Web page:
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Pyrogallol
Pyrogallol
Other names 1,2,3-Trihydroxybenzene
Pyrogallic acid
Identifiers
CAS number 87-66-1 Yes check.svgY
SMILES
Properties
Molecular formula C6H6O3
Molar mass 126.11 g/mol
Density 1.45 g/cm3
Melting point

131-134 °C

Boiling point

309 °C

 Yes check.svgY (what is this?)  (verify)
Except where noted otherwise, data are given for materials in their standard state (at 25 °C, 100 kPa)
Infobox references

Pyrogallol or benzene-1,2,3-triol is a white crystalline powder and a powerful reducing agent. It was first prepared by Scheele 1786 by heating gallic acid. An alternate preparation is heating para-chlorophenoldisulphonic acid with potassium hydroxide.

When in alkaline solution, it absorbs oxygen from the air, turning purple from a colourless solution. It can be used in this way to calculate the amount of oxygen in air.

One can find its uses in hair dying, dying of suturing materials and for oxygen absorption in gas analysis. It also has antiseptic properties. Pyrogallol was also used as a developing agent in black-and-white developers, but its use is largely historical except for special purpose applications. (Hydroquinone is more commonly used today.)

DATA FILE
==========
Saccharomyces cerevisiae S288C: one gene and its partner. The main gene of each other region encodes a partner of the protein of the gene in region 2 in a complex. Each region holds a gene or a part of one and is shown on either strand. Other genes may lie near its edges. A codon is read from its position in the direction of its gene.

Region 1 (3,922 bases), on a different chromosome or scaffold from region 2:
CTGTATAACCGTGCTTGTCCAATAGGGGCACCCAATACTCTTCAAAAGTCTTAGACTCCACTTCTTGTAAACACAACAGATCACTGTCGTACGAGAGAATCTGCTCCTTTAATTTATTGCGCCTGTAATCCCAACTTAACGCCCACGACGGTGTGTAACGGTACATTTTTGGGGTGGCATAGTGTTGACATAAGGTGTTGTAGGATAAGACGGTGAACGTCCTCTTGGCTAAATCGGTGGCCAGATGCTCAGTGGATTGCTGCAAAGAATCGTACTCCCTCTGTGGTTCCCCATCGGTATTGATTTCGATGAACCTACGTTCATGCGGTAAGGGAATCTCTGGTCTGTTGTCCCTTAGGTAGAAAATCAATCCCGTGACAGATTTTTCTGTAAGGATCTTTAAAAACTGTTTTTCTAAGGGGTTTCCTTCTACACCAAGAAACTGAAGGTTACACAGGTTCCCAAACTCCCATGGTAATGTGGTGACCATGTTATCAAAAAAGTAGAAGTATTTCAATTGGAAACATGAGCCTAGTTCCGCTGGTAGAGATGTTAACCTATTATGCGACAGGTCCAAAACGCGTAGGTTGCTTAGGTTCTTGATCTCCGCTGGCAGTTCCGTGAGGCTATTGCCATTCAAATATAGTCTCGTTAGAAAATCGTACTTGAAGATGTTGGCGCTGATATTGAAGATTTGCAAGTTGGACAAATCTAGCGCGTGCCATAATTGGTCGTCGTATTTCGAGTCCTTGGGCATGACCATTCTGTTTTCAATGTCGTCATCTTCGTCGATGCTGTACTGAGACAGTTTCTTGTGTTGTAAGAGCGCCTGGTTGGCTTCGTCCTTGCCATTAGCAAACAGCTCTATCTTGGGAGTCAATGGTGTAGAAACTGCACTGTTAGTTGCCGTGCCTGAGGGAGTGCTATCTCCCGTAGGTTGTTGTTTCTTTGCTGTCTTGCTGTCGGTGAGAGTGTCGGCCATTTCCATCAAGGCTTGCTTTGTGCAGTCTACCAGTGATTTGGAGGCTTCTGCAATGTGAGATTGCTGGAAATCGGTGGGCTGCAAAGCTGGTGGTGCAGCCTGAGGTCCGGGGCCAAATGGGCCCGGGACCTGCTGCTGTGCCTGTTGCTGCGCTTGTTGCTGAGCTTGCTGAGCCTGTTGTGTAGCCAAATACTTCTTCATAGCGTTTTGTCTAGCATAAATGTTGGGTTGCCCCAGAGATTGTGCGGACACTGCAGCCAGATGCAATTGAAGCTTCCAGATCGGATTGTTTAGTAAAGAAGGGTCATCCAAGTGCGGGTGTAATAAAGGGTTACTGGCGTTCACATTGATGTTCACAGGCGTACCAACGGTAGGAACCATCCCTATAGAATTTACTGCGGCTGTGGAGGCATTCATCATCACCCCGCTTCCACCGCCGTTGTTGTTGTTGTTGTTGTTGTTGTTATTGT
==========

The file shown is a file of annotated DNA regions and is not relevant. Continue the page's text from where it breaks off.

Harmful if swallowed and repeated or prolonged exposure to this compound is not recommended. Pyrogallol is not likely to be used as a modern hair dye due to the suspected toxicity of the compound. [1]

Use in photography

Though a popular photographic developing agent in the 19th and early 20th centuries, pyrogallol largely fell out of favor around the 1920s, though still used by a few notable photographers including Edward Weston. In those days it had a reputation for erratic and unreliable behavior, due possibly to its propensity for oxidation. It experienced a revival starting in the 1980s due largely to the efforts of experimenter Gordon Hutchings. Hutchings spent over a decade working on pyrogallol formulas, eventually producing one he named PMK (for its main ingredients, pyrogallol, Metol, and Kodalk [trade name of Kodak for sodium metaborate]). This formulation resolved the consistency issues, and Hutchings found that an interaction between the greenish stain given to film by pyro developers and the color sensitivity of modern variable-contrast photographic papers gave the effect of an extreme compensating developer. PMK and other modern pyro formulations are now used by many black-and-white photographers.

See also

References

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